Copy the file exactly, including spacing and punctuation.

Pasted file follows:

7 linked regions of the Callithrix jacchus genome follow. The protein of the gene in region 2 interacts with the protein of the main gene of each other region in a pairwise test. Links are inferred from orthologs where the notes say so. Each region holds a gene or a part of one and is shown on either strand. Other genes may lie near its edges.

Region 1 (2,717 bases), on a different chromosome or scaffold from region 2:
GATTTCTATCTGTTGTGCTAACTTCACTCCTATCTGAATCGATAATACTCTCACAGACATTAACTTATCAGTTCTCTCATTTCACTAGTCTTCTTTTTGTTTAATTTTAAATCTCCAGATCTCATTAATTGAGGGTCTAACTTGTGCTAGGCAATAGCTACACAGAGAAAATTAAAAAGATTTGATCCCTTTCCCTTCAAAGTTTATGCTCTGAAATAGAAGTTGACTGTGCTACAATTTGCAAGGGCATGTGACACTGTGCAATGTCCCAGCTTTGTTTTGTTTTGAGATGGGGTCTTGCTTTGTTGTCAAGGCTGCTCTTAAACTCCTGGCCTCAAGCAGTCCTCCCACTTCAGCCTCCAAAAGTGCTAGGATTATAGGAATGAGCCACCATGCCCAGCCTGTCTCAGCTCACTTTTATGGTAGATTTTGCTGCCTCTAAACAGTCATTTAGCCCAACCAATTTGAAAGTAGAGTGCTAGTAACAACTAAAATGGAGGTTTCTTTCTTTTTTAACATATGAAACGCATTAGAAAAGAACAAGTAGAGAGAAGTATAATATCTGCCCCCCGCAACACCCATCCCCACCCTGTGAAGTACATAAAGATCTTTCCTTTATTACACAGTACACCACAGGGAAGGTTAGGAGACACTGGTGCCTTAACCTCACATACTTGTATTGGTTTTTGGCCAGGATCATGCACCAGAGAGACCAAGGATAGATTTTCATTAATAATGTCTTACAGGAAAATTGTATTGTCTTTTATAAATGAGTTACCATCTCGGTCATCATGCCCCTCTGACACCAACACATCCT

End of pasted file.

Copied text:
7 linked regions of the Callithrix jacchus genome follow. The protein of the gene in region 2 interacts with the protein of the main gene of each other region in a pairwise test. Links are inferred from orthologs where the notes say so. Each region holds a gene or a part of one and is shown on either strand. Other genes may lie near its edges.

Region 1 (2,717 bases), on a different chromosome or scaffold from region 2:
GATTTCTATCTGTTGTGCTAACTTCACTCCTATCTGAATCGATAATACTCTCACAGACATTAACTTATCAGTTCTCTCATTTCACTAGTCTTCTTTTTGTTTAATTTTAAATCTCCAGATCTCATTAATTGAGGGTCTAACTTGTGCTAGGCAATAGCTACACAGAGAAAATTAAAAAGATTTGATCCCTTTCCCTTCAAAGTTTATGCTCTGAAATAGAAGTTGACTGTGCTACAATTTGCAAGGGCATGTGACACTGTGCAATGTCCCAGCTTTGTTTTGTTTTGAGATGGGGTCTTGCTTTGTTGTCAAGGCTGCTCTTAAACTCCTGGCCTCAAGCAGTCCTCCCACTTCAGCCTCCAAAAGTGCTAGGATTATAGGAATGAGCCACCATGCCCAGCCTGTCTCAGCTCACTTTTATGGTAGATTTTGCTGCCTCTAAACAGTCATTTAGCCCAACCAATTTGAAAGTAGAGTGCTAGTAACAACTAAAATGGAGGTTTCTTTCTTTTTTAACATATGAAACGCATTAGAAAAGAACAAGTAGAGAGAAGTATAATATCTGCCCCCCGCAACACCCATCCCCACCCTGTGAAGTACATAAAGATCTTTCCTTTATTACACAGTACACCACAGGGAAGGTTAGGAGACACTGGTGCCTTAACCTCACATACTTGTATTGGTTTTTGGCCAGGATCATGCACCAGAGAGACCAAGGATAGATTTTCATTAATAATGTCTTACAGGAAAATTGTATTGTCTTTTATAAATGAGTTACCATCTCGGTCATCATGCCCCTCTGACACCAACACATCCT